Using audio teaching aids in the classroom can improve student performance. According to author Thomas Hoerr, Ph.D., "when teachers offer different pathways for students to learn ... more students find success in school." Using audio in the classroom has many advantages, including engaging auditory learners, adding novelty to activities and using music and mnemonics for memorization.

Auditory Learners Are Engaged

According to Howard Gardner's Theory of Multiple Intelligences, students learn in a variety of ways, including through listening. Some students are better auditory learners than others and may see more academic improvement when using audio in the classroom. You will serve your students best if you instruct to all intelligences, as all students learn differently. Using audio in the classroom is one way of achieving this. Rather than relying solely on speech through direct instruction, include listening activities around music, noises and interactive listening assignments.

Novelty Gets Noticed

Novelty can be used in the classroom as an attention-getting strategy and also as a way to increase student involvement. According to Science Daily, "Neurobiologists have known that a novel environment sparks exploration and learning." When anyone experiences something new, he is more likely to be engaged in the task and to remember the experience. Using audio in an unexpected way can add novelty to a lesson. Try beginning a lesson with a song or use recording of foreign languages when teaching about other cultures. The more unexpected the audio activity is, the more novel it is for the students.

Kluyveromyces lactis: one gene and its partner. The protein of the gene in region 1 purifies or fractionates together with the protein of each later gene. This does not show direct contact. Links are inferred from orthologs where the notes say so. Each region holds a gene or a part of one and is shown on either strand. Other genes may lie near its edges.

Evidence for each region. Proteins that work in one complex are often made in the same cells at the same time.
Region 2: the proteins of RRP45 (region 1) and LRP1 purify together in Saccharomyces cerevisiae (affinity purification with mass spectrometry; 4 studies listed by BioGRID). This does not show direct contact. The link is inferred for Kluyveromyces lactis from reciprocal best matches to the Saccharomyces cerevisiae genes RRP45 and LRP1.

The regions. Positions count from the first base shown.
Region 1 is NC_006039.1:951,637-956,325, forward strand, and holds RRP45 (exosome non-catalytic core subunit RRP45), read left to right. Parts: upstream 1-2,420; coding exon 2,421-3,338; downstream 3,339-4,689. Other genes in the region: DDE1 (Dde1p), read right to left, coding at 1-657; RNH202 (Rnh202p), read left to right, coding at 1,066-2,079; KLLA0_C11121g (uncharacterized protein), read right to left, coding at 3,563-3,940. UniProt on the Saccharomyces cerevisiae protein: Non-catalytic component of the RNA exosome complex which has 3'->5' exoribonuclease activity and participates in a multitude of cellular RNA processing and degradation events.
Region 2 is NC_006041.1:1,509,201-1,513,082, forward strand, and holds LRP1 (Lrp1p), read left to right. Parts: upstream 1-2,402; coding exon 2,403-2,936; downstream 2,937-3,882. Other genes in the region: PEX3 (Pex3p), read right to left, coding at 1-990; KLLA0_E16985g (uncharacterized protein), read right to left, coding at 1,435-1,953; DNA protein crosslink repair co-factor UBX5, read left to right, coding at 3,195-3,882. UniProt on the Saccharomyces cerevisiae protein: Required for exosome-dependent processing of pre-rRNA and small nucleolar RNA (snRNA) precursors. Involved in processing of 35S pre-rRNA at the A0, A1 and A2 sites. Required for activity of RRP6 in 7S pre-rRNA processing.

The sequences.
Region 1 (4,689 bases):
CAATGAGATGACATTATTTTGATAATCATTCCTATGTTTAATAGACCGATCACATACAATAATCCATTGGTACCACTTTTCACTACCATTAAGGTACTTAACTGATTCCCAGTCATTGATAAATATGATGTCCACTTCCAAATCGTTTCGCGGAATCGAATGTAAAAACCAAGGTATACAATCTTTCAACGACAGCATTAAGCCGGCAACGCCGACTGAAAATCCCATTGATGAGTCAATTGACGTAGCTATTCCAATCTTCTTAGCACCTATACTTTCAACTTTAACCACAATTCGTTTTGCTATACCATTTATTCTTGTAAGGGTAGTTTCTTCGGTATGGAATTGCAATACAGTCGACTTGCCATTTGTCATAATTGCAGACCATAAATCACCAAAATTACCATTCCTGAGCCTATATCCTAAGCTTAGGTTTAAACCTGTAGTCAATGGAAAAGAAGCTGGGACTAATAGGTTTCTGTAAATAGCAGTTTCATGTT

Music and Mnemonics Help Memorization

Music and mnemonics are proven to help students with memorization. Mnemonics are phrases or rhymes that people use to memorize information. For example the saying, "30 days hath September, April, June and November" is a mnemonic device. When students learn the song lyrics or mnemonic devices, the information stays with them longer and can improve their performance on tests. There are a variety of educational music resources available to teachers and mnemonic devices can be constructed without much hassle.